Verizon Wireless (NYSE: VZ) will continue to respond to pricing changes in the market but is not going to go overboard in terms of a response, according to Verizon Communications CFO Fran Shammo.
The comments come shortly after Verizon reported first-quarter results in which its lucrative postpaid subscriber additions were down year-over-year--results that analysts said show that competitive pressures are starting to impact Verizon's results. AT&T Mobility (NYSE: T), which cut the prices of its shared data plans for families, netted 625,000 postpaid additions in the quarter. And T-Mobile US (NYSE:TMUS), in part because of its offer to pay off the Early Termination Fees of customers who switched and traded in their devices, saw branded postpaid net additions of more than 1.3 million in the period.
For its part, Verizon added 549,000 retail net connections, including 539,000 retail postpaid net subscribers and 10,000 prepaid customers, in the first quarter. However, Verizon's postpaid additions were down 20.4 percent year-over-year and the company actually lost 95,000 postpaid handset customers (its gains in the quarter were largely due to tablet activations).
"We will react rationally and where we think we need to react," Shammo said at the Jefferies Technology, Media and Telecom Conference. "The key to any competitive move is not to overreact to a competitor."
Shammo said that Verizon needs to monitor the market carefully and in the start of the first quarter it did see pressure on its feature phone customers and 3G CDMA smartphone subscribers. That's why, he said, Verizon introduced a $60 entry-level plan ($40 for a smartphone, plus $20 for unlimited voice, texting and 250 MB of data). That plan is now $55 per month. "I guess you could accuse us of not moving fast enough," he said, but he added that Verizon needs to take measured moves "because once you make the move you can't go back."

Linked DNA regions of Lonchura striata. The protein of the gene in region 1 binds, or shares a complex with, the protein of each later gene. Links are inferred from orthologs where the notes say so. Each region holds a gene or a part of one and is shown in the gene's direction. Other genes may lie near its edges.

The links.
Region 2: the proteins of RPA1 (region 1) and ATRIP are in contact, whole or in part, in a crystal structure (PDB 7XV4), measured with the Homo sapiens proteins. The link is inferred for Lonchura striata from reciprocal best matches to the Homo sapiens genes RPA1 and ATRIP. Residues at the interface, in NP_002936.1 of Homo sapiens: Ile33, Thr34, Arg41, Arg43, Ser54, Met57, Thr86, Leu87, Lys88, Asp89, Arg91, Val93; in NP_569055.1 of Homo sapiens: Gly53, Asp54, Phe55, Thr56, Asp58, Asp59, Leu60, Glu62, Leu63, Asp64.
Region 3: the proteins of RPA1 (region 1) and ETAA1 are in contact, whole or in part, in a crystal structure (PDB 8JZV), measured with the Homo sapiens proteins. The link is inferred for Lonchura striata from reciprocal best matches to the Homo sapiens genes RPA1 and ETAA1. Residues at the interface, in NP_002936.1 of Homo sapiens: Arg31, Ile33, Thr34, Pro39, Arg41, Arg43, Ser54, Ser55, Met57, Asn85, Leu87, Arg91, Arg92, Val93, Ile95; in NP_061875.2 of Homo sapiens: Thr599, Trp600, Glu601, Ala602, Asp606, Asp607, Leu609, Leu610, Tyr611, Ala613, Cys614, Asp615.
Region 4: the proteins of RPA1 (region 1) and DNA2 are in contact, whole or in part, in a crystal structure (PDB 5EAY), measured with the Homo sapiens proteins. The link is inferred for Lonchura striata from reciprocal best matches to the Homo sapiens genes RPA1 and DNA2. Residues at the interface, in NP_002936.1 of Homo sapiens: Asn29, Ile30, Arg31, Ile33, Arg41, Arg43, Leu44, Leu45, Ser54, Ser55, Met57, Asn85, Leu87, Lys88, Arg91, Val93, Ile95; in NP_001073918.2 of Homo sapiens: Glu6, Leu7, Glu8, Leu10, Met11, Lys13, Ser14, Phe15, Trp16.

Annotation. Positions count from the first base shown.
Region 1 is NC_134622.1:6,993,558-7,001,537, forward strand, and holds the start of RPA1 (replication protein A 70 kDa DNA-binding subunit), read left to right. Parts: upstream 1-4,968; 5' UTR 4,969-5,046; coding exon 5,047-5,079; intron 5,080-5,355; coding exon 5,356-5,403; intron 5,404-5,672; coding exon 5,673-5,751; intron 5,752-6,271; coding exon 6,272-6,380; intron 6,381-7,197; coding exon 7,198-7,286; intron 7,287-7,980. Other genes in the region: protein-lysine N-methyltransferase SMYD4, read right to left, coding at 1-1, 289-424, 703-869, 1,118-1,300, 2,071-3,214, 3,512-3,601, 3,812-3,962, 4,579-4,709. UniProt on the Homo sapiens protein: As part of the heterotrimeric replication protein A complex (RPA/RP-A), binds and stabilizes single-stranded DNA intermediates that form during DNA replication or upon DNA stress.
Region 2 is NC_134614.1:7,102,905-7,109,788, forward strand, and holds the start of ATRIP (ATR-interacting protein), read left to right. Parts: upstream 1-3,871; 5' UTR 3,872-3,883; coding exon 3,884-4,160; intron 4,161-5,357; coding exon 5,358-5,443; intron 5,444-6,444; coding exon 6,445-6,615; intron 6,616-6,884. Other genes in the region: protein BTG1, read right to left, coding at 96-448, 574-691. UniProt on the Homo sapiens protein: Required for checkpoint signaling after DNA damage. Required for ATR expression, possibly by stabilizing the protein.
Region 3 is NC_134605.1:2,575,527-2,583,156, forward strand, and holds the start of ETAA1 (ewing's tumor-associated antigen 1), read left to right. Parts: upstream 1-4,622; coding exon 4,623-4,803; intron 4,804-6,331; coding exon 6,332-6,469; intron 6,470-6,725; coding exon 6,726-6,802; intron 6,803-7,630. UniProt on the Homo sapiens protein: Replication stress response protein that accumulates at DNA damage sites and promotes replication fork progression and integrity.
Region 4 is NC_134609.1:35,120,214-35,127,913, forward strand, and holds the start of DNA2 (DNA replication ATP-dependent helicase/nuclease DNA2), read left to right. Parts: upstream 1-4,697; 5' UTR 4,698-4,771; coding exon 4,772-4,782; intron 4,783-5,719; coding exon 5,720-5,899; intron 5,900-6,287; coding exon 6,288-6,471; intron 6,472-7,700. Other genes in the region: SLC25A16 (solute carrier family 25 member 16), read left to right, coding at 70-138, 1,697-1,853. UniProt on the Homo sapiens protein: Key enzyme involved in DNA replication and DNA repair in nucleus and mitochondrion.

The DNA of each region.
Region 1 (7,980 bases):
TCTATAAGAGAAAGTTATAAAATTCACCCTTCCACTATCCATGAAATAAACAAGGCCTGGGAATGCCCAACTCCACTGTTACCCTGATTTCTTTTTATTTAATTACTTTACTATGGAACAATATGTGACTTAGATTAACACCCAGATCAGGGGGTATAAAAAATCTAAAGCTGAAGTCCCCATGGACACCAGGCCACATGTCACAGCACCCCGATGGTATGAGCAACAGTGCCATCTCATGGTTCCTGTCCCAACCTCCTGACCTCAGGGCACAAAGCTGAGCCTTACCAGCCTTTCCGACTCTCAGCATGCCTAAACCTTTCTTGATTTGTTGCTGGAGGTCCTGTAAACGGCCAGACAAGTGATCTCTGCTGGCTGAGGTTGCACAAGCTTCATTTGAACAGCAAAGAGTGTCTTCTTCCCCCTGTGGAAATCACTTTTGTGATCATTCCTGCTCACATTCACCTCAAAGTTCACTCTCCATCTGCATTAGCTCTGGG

"We exited the quarter better than we entered the quarter," the Verizon finance chief said. "I feel much better about the second quarter."
Shammo said analysts have focused on Verizon losing handset customers in the quarter. However, he noted that while Verizon lost feature phone and 3G smartphone customers, it also added 866,000 net new LTE smartphone customers, who generally use more data and have higher credit profiles. Verizon also notched a record 634,000 retail postpaid tablet net adds in the quarter and said its M2M revenue grew 40 percent year-over-year. "There's more to the ecosystem than just the smartphone category," Shammo said.
Shammo also reiterated that Verizon expects to increase sales of its Edge handset upgrade program. The carrier in the first quarter said around 15 percent of new and upgrading customers signed on to the program, and as Verizon rolls out the program to its resellers, Shammo said that figure likely will rise to 30 percent.
As for Verizon's network, Shammo said Verizon is deploying its AWS spectrum in major markets to augment capacity for its LTE network, which now carries 73 percent of all of Verizon's wireless data traffic. He said Verizon would roll out AWS nationwide over the next 14-18 months.
Shammo also addressed the FCC's upcoming auctions. He said right now Verizon is most focused on the AWS-3 auction scheduled for this fall. "We will be a participant for that," he said.
As for the incentive auction of 600 MHz broadcast TV spectrum scheduled for next year, Shammo said Verizon is still evaluating that auction. He said that, since the rules for that auction are not yet final, he wouldn't comment on whether Verizon would participate. Verizon currently is lobbying against the FCC's proposed rules for the 600 MHz auction that could limit the amount of spectrum larger carriers like Verizon can bid on in the auction.
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